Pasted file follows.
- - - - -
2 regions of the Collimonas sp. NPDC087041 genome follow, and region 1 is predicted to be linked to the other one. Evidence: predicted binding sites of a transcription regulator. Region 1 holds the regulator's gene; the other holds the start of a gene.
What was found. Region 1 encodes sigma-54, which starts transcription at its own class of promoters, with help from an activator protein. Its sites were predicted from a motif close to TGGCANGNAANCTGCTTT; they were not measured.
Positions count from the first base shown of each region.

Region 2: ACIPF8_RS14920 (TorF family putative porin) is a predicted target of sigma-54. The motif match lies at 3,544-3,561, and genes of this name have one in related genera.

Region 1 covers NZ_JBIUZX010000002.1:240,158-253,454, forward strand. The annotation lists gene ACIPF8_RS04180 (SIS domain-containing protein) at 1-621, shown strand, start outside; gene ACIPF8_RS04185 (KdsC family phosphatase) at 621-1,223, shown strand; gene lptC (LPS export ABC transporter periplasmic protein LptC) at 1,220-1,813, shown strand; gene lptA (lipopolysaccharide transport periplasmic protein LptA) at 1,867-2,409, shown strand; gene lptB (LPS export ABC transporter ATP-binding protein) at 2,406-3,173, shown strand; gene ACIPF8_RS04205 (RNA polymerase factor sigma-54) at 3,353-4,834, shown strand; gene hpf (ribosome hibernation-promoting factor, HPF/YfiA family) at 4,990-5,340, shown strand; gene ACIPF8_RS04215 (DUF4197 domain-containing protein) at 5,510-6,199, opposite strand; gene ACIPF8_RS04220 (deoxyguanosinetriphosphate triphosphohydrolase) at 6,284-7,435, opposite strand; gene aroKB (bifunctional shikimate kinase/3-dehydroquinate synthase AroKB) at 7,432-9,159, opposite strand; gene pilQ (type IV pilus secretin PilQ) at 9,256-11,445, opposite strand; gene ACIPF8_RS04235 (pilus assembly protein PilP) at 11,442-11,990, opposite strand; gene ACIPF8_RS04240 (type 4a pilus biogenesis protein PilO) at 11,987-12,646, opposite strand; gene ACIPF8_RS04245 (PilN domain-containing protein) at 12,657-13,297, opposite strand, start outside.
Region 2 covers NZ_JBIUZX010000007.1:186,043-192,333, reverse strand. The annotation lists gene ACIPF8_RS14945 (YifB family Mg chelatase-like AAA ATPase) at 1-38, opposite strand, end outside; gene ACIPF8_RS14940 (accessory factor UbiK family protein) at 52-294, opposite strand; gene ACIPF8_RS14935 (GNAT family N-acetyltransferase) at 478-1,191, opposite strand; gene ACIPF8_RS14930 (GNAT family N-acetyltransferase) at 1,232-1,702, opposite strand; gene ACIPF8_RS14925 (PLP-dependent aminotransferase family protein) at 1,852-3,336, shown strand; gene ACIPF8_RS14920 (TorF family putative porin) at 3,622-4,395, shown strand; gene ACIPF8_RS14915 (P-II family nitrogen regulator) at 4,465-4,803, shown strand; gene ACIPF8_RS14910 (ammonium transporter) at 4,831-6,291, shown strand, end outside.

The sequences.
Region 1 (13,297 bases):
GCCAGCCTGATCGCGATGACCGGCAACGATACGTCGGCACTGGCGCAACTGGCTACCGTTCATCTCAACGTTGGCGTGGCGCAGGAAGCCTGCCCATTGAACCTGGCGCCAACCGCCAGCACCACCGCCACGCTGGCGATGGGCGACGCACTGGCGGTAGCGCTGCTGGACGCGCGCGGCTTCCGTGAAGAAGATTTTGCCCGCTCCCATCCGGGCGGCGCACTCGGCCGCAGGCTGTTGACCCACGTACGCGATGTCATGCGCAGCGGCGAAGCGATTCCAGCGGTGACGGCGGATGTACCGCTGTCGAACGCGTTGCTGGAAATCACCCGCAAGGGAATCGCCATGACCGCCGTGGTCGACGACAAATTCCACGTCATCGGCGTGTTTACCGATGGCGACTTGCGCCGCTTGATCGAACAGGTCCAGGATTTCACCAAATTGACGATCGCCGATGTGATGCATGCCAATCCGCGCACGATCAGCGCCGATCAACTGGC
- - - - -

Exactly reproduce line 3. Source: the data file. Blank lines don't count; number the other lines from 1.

Positions count from the first base shown of each region.